IPS UN: Inside the Glasshouse

OPINION: The Future of Wetlands, the Future of Waterbirds – an Intercontinental Connection

The first global treaty dealing with biodiversity was the Ramsar Convention – predating the Rio processes by 20 years.

People’s Tribunal Hopes Verdict on Mining Abuses Gains Traction

A recent case study on Canadian mining abuses in Latin America has woven one more thread of justice in the tapestry of international law.

Glimmer of Hope for Assange

There is a window of hope, thanks to a U.N. human rights body, for a solution to the diplomatic asylum of Wikileaks founder Julian Assange, holed up in the embassy of Ecuador in London for the past two and a half years.

Dying in Childbirth Still a National Trend in Zimbabwe

For 47-year-old Albert Mangwendere from Mutoko, a district 143 kilometres east of Harare, the Zimbabwean capital, transporting his three pregnant wives using a wheelbarrow to a local clinic has become routine, with his wives delivering babies one after the other.

Fighting Hunger from the Pitch

A video ad is being screened before every match at the Africa Cup of Nations currently under way in Equatorial Guinea. Part of African Football Against Hunger, a joint initiative by the U.N. Food and Agriculture Organisation (FAO) and the Confederation of African Football (CAF), it shows a player dribbling a football, taking a shot and scoring – the winning kick is a metaphor for ending hunger in Africa by 2025.

Marine Resources in High Seas Should be Shared Equitably

After almost 10 years of often frustrating negotiations, the U.N. ad hoc committee on BBNJ decided, by consensus, to set in motion a process that will result in work commencing on a legally binding international instrument on the conservation and sustainable use, including benefit sharing, of Biological Diversity Beyond Areas of National Jurisdiction.

OPINION: Brazil Can Help Steer SDGs Towards Ambitious Targets

With the current Millennium Development Goals (MDGs) expiring at the end of this year to be replaced by the Sustainable Development Goals (SDGs) which will set priorities for the next fifteen years, 2015 will be a crucial year for the future of global development.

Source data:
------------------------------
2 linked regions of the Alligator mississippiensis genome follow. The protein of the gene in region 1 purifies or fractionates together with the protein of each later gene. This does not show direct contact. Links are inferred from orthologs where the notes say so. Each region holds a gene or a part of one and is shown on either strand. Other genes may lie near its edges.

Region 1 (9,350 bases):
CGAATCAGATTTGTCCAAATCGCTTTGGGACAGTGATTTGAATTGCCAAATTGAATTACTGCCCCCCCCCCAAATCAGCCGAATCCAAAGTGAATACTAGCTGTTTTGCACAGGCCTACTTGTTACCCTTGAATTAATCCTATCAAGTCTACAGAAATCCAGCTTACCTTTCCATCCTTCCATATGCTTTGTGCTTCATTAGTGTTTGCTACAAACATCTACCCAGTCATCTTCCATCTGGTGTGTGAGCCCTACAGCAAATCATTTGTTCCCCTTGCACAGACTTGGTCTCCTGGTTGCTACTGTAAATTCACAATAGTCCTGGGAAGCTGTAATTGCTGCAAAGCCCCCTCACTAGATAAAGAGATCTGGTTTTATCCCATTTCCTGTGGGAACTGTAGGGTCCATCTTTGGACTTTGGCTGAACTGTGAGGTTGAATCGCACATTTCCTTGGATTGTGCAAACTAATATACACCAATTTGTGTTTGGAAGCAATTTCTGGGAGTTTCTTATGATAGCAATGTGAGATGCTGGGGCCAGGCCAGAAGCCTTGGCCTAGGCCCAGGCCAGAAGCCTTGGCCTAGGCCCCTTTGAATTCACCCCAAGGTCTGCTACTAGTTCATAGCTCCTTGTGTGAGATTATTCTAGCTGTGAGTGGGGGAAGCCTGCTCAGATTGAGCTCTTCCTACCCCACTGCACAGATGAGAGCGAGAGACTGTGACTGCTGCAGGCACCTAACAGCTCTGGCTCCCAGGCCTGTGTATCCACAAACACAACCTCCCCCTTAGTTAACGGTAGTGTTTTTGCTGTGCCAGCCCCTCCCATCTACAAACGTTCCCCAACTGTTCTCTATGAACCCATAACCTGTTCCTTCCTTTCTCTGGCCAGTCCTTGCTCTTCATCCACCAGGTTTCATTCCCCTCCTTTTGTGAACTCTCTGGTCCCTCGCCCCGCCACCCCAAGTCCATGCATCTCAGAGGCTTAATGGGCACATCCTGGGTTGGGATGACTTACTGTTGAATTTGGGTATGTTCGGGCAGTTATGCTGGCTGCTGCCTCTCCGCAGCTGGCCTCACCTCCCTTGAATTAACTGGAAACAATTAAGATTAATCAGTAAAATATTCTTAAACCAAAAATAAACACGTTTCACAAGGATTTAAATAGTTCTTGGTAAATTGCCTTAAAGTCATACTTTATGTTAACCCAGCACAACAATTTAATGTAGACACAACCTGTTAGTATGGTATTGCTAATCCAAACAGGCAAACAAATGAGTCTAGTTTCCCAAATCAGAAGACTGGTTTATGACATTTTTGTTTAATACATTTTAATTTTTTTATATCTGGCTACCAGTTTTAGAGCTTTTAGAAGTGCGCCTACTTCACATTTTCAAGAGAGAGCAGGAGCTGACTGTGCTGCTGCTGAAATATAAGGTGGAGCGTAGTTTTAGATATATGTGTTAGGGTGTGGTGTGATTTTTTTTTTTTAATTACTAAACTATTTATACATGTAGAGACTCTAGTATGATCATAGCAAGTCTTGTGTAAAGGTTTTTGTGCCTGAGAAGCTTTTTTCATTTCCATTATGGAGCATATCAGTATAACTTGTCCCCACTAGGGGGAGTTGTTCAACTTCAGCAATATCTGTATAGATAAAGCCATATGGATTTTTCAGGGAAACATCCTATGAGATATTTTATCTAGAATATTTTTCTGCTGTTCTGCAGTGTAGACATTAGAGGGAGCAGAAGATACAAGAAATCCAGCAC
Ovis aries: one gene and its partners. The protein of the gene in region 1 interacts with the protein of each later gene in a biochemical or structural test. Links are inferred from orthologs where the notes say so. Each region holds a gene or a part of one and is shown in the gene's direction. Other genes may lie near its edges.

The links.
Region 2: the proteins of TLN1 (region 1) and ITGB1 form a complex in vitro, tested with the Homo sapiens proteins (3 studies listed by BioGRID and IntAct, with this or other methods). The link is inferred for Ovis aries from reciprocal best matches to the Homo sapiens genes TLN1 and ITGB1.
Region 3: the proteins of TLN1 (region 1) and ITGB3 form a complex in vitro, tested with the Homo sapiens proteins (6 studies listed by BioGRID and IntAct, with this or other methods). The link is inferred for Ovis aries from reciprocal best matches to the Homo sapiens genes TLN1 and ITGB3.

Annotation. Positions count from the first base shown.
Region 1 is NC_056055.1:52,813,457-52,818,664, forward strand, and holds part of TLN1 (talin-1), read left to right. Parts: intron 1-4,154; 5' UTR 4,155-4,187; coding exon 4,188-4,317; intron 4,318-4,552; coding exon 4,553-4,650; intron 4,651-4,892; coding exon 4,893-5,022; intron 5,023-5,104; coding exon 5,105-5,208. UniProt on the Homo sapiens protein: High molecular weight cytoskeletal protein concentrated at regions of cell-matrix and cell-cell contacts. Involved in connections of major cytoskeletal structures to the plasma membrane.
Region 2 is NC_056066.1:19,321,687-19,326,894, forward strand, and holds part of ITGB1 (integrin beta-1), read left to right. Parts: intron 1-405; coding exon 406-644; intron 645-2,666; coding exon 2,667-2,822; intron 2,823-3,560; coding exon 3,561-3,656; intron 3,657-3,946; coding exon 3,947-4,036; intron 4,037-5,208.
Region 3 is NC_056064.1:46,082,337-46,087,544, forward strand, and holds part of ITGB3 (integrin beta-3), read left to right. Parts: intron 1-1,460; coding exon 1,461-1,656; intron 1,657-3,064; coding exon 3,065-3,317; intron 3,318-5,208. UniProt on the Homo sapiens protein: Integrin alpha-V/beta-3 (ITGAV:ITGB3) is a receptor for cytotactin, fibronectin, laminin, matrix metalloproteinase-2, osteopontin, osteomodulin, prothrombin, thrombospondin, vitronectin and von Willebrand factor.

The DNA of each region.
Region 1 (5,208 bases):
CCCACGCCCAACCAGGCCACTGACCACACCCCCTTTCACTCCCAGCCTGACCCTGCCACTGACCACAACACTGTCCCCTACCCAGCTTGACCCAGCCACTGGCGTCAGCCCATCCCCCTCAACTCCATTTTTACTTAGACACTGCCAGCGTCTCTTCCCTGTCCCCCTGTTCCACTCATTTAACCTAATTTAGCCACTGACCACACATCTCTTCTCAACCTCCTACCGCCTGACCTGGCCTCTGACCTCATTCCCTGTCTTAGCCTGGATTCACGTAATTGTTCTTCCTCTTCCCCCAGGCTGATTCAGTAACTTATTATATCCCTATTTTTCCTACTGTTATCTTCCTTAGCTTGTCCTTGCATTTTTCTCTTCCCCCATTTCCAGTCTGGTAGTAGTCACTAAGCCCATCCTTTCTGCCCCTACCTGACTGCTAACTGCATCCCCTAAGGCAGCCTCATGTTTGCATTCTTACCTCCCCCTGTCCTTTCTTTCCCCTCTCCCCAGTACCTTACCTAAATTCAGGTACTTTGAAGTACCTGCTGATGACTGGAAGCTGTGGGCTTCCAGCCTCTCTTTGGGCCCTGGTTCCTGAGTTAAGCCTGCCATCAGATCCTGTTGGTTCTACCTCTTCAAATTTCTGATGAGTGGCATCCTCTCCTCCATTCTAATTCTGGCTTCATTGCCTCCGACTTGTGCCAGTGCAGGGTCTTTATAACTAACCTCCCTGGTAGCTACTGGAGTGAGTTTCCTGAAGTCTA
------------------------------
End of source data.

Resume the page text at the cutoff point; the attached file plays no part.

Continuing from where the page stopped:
U.S. Ally Yemen in Danger of Splitting into Two – Again

When North and South Yemen merged into a single country under the banner Yemen Arab Republic back in May 1990, a British newspaper remarked with a tinge of sarcasm: "Two poor countries have now become one poor country."

Young People in Latin America Face Stigma and Inequality

Young people in Latin America now enjoy greater access to education. But in many cases their future is dim due to the lack of opportunities and the siren call of crime in a region where 167 million people are poor, and 71 million live in extreme poverty.

Zimbabwe Battles with Energy Poverty

Janet Mutoriti (30), a mother of three from St Mary’s suburb in Chitungwiza, 25 kilometres outside Zimbabwe’s capital, Harare, frequently risks arrest for straying into the nearby urban forests to fetch wood for cooking.

Africa’s Rural Women Must Count in Water Management

More women’s voices are being heard at international platforms to address the post-2015 water agenda, as witnessed at the recently concluded international U.N International Water Conference held from Jan. 15 to 17 in Zaragoza, Spain.

After Nine Years of Foot-Dragging, U.N. Ready for Talks on High Seas Treaty

After four days of intense negotiations - preceded by nine years of dilly-dallying - the United Nations has agreed to convene an intergovernmental conference aimed at drafting a legally binding treaty to conserve marine life and govern the mostly lawless high seas beyond national jurisdiction.

Forced Disappearances Are Humanitarian Crisis in Mexico

The Mexican government will face close scrutiny from the United Nations Committee on Enforced Disappearances – a phenomenon that made international headlines after 43 students from a rural teachers college were killed in September in Iguala, in a case that has not yet been fully clarified.

Obama-Congress Iran Sanctions Battle Goes International

While it’s anyone’s guess whether a final deal will be reached over Iran’s nuclear programme this year, a number of key international actors have forcefully weighed in on calls from within the U.S. congress to impose more sanctions on the Islamic Republic.

U.S. May Soon Stand Alone Opposing Children’s Treaty

When the East African nation of Somalia, once described as a "lawless state", ratified the Convention on the Rights of the Child (CRC) early this week, it left two countries in splendid isolation from the rest of the world: South Sudan and the United States.

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